Where we are as a group is debatable, and frequently is, but as you can see, a diagram of AQAL makes up the classical positive and negative 2-D object that we are familiar with to visualize multidimensional concepts.  It’s not a new idea, the ancient Hindus were working with the interrelationship between man and his environment since ancient times.  But he is one of the first to propose the idea in an integral way in the Western psychological literature.  Hence the name, more or less begun by him, of Integral Psychology; the integration of Man and Woman, the spirit, mind and heart, into the group and our environment as one working whole.

I have since come to find out–perhaps as the result of age–that working on the advancement of the evolution of the group is the work of the young, and after much development of perspective, have also realized that the only thing one can effectively change is oneself.  A Farther Axis, a place farther down Wilber’s line, is where we are headed.  At least on my better days, I would like to think so.


So what is this blog’s purpose?  Well, many years ago, after a period of struggle–more on that later–I had a series of events happen to me as the result of me looking for change.  The “flatland” concept of reality, the one where most of our current concept of reality resides, left me bored and sick.  There had to be more to our lives than this morass of meaningless phenomenology. This led to me into a long period of study, some of it didactic, other parts purely experiential, and to the web name I’ve chosen to use for now, Ouroboric.  I have to admit that I first heard the name in the British space…comedy??? Red Dwarf.  Aside from being bloody hysterical, it had its deep moments as well, one of which is when the protagonist, Lister, finds a baby in a box labeled Ouroboros.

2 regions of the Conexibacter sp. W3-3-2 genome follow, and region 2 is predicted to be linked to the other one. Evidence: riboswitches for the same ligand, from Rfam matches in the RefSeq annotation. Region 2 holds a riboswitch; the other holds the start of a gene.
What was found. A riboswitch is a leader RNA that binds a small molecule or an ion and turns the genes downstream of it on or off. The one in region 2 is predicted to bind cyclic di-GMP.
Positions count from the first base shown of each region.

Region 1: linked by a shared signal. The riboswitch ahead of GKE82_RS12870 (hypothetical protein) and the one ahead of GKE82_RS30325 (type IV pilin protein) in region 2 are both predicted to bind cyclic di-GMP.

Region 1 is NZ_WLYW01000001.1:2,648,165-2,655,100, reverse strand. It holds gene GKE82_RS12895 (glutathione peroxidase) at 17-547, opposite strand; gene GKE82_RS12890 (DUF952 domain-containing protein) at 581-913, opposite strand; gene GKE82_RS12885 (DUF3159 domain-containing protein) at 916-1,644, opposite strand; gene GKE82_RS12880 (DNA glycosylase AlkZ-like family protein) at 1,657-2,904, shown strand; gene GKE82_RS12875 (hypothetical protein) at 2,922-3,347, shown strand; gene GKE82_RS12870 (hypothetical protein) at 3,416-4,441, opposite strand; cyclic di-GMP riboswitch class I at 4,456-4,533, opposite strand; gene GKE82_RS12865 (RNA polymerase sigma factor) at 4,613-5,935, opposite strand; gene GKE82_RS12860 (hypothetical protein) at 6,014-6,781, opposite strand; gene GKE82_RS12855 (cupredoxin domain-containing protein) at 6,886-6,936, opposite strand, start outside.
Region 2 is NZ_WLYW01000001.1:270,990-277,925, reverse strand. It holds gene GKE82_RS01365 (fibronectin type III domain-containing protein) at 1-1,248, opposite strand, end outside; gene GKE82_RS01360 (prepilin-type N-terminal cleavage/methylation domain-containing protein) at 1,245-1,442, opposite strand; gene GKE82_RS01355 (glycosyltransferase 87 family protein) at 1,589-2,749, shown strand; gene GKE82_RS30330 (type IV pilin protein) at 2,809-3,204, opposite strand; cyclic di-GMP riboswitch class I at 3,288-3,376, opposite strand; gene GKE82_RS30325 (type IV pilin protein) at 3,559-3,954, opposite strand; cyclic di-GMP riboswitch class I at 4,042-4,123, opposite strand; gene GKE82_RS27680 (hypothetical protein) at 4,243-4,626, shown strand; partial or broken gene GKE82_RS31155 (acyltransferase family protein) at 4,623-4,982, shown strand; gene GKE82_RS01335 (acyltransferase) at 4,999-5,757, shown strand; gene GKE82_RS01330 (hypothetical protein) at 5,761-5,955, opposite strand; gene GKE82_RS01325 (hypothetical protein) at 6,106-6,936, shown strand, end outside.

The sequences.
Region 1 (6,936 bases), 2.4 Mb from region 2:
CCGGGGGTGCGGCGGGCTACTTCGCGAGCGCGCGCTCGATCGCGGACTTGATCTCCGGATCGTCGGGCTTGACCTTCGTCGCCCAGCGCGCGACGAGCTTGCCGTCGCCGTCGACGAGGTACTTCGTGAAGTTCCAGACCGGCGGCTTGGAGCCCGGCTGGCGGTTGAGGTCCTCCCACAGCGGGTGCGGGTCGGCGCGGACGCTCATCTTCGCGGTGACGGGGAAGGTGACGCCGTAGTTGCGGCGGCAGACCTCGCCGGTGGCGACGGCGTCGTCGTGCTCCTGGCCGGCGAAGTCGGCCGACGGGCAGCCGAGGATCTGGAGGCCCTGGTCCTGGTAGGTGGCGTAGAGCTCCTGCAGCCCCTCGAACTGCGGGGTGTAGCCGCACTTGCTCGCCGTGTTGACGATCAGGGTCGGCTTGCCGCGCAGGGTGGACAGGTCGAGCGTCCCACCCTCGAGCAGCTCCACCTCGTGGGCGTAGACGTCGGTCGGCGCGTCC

Religious symbolism of unity of opposites (Photo credit: Wikipedia)

It turns out that he is that baby, and that in all the time he’s been lost in space, he’s been reborn again and again in a multitude of different timelines, and these are just various aspects of himself that he’s been evolving through.  And that Lister, a hell-bent atheist, is the one who will trigger the second Big Bang, and is actually God.  Typical Brit perspective.

Upon looking it up, the Ouroboros is an ancient symbol similar to the Sacred Spiral seen in so many different ancient civilizations; it is the archetype of the serpent eating its own tail, the concept of opposites uniting through repeating cycles of time. It is symbolic of the idea that we as a group evolve to a higher level of understanding about ourselves as a spiral ascends, as opposed to the idea of Western civilization of pure linear evolution.